Arena & Footing

It’s now nearly 150 years since the Great Chicago Fire, which, according to popular legend, broke out after Catherine O’Leary’s infamous milking cow kicked over a lantern in the barn on the night of October 8, 1871. The resulting barn fire, aided by the wind, destroyed three square miles of the City of Chicago, killing approximately 300 people, destroying 18,000 buildings, and leaving 100,000 people – a third of the city’s population – homeless before it was finally brought under control the next day.

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Some farms are more susceptible to muddy conditions than others. Mud is a result of prolonged wet soil conditions, which is often dependent on soil type and topography. After a rainstorm or spring snowmelt, clay soils drain more slowly than sandy soils and are therefore more prone to muddy conditions. In addition, muddy conditions are more likely to occur in areas of low elevation because runoff water tends to accumulate in these areas.

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Time was, people dumped sand or hog fuel in a contained area, spread it out, and an arena was made. Today, the roll-out arena is long gone. Riding arenas are now construction projects based on sound engineering, state-of-the-art materials set down in critical layers, and building protocols, all with the horse’s safety and soundness uppermost in mind.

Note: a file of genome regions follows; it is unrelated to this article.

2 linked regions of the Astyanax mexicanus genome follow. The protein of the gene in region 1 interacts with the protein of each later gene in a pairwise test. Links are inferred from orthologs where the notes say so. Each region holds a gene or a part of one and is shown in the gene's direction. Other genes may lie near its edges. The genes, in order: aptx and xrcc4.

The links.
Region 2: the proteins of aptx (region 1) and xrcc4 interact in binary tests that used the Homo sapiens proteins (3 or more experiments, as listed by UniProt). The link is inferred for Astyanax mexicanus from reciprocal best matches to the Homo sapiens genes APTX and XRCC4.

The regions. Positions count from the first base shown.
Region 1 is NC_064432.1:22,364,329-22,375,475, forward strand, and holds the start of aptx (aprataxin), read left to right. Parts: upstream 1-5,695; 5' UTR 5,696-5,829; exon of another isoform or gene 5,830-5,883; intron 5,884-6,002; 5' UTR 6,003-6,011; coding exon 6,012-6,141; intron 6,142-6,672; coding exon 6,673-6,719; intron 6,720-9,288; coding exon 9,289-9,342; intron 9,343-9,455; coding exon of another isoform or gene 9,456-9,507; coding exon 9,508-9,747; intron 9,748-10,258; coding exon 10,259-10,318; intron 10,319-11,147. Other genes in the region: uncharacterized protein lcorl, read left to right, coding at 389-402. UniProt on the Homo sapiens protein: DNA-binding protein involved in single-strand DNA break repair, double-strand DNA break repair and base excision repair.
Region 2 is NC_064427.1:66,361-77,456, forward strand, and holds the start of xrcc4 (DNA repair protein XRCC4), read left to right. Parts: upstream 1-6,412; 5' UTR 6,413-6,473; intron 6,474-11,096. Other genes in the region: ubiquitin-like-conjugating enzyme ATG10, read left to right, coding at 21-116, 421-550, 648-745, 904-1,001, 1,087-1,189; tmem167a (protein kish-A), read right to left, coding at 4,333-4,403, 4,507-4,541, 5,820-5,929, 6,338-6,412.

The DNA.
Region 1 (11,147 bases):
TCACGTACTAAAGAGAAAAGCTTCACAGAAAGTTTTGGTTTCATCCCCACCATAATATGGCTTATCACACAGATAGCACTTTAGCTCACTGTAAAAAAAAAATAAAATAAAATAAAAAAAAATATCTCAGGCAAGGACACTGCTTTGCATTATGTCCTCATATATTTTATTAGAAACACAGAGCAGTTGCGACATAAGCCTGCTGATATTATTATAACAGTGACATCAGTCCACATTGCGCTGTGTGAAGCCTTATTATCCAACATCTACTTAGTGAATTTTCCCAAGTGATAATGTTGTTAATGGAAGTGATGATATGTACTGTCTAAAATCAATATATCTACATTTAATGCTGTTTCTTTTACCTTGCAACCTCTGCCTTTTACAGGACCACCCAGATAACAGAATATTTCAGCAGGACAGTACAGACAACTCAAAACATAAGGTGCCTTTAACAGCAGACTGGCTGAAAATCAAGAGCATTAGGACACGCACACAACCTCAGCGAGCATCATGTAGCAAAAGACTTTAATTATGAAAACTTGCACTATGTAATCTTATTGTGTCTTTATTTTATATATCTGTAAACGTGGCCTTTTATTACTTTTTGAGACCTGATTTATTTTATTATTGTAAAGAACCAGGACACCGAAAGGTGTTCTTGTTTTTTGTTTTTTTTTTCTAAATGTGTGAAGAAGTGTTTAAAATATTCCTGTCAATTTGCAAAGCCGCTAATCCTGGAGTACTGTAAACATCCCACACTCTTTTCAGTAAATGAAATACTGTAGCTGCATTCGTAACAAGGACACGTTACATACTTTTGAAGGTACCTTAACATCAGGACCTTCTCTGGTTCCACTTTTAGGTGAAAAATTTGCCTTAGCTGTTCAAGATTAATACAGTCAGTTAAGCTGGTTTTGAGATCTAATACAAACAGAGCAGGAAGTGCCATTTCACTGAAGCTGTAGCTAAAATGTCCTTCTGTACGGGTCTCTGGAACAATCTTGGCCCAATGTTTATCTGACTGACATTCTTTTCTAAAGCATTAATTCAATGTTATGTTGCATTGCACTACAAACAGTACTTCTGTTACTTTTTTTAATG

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When the time comes for a new building for grain or hay/straw storage, livestock care, equipment protection, vehicle housing, a machine shop, aircraft hangar or a riding arena, AFAB Industries in Rocanville, Saskatchewan offers quality construction to meet your needs.

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Sponsored Feature - Have you ever considered what’s really important for good barn health – bedding, mats, feed systems, biosecurity, staying dry, or arena dust control? The list is exhaustive, but there are key areas that improve horse and rider health and these areas are the focus of Strathcona Ventures.

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“The stable environment invariably presents challenges of dust, mould and proper ventilation,” says Susan Raymond, instructor of Equine Guelph’s Management of the Equine Environment online course. “Most horses are well equipped for living outdoors and thrive, provided certain provisions are met.” Dr. Raymond completed her PhD in investigating the effects of exposure of horses to mycotoxins. She has also been involved in air quality research, which provided practical recommendations to the horse industry on stable design and management.

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Owning and operating any kind of farm is a tough job. The last thing you need is a fire. Whether it’s a fully engulfed barn, an indoor arena inferno, or a tractor that got way too hot and decided to take the drive shed with it, a fire is usually considered the worst possible thing that can happen.

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